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Extracts From 10 Downing St Press Breifings



Questioned as to whether the Prime Minister was concerned about the growing number of backbenchers who were opposed to action against Iraq, the PMOS said that the Prime Minister's position on Iraq was clear. We had no intention of burying our heads in the sand and pretending the issue did not exist. Obviously it did. However, no decisions had been taken at this stage, although we acknowledged that the issue did form part of our ongoing discussions with our allies.


Asked whether any British forces were involved in the current offensive in Afghanistan, the PMOS said not as far as he was aware.


Asked by ITN whether the Prime Minister was 'pleased or irritated' by the media's coverage of his clothes, the Prime Minister's Official Spokesman (PMOS) said he was pleased to see ITN once again at the cutting edge of political journalism. Pressed for a response, the PMOS said that the Prime Minister wore what the Prime Minister wore. In the last twenty-four hours he had been asked about the Prime Minister's shirt, tattoos on various parts of the Prime Minister's anatomy and now whether the Prime Minister was pleased or irritated by the media's coverage of his clothes. He believed he now knew in which direction political journalism was headed. In answer to further questions, the PMOS asked whether journalists had any serious points to put to him or whether he could finish up here and go and have a cup of coffee.


Asked to confirm reports that Peter Mandelson was about to be appointed the next Ambassador to Berlin, the PMOS said that this question did not count as serious journalism either.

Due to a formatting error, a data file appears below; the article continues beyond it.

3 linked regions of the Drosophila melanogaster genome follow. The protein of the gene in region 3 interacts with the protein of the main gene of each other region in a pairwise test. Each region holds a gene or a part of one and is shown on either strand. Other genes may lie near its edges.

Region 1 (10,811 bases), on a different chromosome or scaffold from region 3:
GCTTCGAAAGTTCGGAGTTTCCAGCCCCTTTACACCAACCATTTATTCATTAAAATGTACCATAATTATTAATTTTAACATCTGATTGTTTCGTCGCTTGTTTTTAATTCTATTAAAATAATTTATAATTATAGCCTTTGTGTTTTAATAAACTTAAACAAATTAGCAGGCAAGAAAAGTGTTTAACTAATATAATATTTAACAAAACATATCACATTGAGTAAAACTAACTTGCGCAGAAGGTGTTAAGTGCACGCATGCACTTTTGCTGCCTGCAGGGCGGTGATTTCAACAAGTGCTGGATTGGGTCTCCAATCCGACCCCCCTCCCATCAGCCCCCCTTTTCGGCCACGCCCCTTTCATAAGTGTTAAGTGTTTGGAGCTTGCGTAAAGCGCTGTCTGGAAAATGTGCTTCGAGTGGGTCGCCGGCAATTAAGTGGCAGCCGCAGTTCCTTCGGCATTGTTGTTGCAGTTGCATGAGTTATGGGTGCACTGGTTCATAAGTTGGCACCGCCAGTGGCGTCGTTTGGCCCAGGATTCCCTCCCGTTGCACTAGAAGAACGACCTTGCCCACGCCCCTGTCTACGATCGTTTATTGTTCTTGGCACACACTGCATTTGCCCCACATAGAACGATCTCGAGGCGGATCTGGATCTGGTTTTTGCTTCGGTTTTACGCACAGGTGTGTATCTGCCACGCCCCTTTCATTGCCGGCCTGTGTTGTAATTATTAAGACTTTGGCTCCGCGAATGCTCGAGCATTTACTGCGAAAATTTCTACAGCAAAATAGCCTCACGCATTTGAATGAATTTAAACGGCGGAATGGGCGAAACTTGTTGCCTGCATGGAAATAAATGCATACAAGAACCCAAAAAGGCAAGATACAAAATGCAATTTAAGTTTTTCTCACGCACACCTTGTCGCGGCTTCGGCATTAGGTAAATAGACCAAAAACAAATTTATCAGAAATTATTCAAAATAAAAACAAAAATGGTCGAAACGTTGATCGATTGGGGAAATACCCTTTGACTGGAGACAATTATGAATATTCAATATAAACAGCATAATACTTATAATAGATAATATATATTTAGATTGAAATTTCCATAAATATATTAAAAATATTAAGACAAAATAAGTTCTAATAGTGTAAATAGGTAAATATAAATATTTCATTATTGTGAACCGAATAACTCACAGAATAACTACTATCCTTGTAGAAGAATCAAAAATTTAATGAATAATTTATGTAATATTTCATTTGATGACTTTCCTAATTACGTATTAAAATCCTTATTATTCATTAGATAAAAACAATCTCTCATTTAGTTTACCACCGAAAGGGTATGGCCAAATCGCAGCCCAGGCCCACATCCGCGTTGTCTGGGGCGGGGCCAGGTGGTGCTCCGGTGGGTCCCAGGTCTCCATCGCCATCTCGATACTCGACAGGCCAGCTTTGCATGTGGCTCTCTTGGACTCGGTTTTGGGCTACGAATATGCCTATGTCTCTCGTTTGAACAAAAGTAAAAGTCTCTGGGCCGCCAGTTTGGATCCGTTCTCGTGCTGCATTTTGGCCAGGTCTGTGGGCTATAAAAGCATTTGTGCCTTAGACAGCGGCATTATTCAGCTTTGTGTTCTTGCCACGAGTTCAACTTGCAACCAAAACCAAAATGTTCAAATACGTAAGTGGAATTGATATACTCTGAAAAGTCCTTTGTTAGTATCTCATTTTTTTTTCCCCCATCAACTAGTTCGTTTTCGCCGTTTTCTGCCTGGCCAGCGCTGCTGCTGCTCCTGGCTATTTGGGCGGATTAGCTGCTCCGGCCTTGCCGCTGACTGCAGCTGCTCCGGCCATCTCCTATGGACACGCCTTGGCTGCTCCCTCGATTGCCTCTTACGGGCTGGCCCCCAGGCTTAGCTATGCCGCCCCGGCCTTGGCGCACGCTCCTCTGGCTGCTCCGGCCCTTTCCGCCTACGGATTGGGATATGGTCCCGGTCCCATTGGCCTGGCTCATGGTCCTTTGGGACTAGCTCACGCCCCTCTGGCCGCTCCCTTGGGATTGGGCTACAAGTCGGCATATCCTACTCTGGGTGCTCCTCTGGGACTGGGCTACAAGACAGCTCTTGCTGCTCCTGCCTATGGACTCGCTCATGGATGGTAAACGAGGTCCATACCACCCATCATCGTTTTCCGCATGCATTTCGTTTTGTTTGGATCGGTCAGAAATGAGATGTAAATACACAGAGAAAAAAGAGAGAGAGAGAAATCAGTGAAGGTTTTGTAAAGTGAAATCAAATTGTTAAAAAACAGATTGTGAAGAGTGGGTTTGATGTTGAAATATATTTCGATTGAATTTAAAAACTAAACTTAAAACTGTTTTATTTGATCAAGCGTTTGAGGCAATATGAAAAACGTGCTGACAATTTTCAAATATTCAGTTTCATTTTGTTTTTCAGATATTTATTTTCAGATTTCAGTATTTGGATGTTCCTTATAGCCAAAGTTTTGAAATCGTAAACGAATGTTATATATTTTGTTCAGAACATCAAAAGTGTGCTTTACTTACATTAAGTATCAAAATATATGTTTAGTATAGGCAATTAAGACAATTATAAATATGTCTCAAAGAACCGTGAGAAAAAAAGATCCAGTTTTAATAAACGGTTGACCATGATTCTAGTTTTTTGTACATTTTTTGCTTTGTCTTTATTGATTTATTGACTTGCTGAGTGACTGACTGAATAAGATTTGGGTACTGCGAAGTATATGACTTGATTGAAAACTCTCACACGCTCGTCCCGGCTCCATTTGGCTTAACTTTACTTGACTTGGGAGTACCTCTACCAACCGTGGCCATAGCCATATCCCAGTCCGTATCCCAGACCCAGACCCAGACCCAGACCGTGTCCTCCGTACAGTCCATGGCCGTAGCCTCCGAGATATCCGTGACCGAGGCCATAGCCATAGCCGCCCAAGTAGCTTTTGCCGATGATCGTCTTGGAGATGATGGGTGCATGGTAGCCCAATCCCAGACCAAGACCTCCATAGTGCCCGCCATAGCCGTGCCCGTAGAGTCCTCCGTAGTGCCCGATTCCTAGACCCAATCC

Asked again about the Prime Minister's view on possible US steel tariffs, the PMOS said that the Prime Minister had sent a letter to President Bush on this matter and the two had also discussed the issue last week in their phonecall before the Prime Minister's departure for CHOGM. President Bush had said that he had found the letter thoughtful. Our position on steel tariffs was clear. The UK steel industry had already gone through the pain of a restructuring exercise. We recognised that the US had yet to go through that process. We did not believe that tariffs would help either the world economy, the European economy, the UK economy or the US economy because in the end it would be US consumers who would have to pay higher prices either through the extra costs on imported steel or on rising US steel prices.


Asked if it was true that the Prime Minister did not have pictures of nude women on his shirt cuffs after all, the PMOS said that he stood by his comments made this morning. The standards of political journalism in this country were clearly not what they once were.


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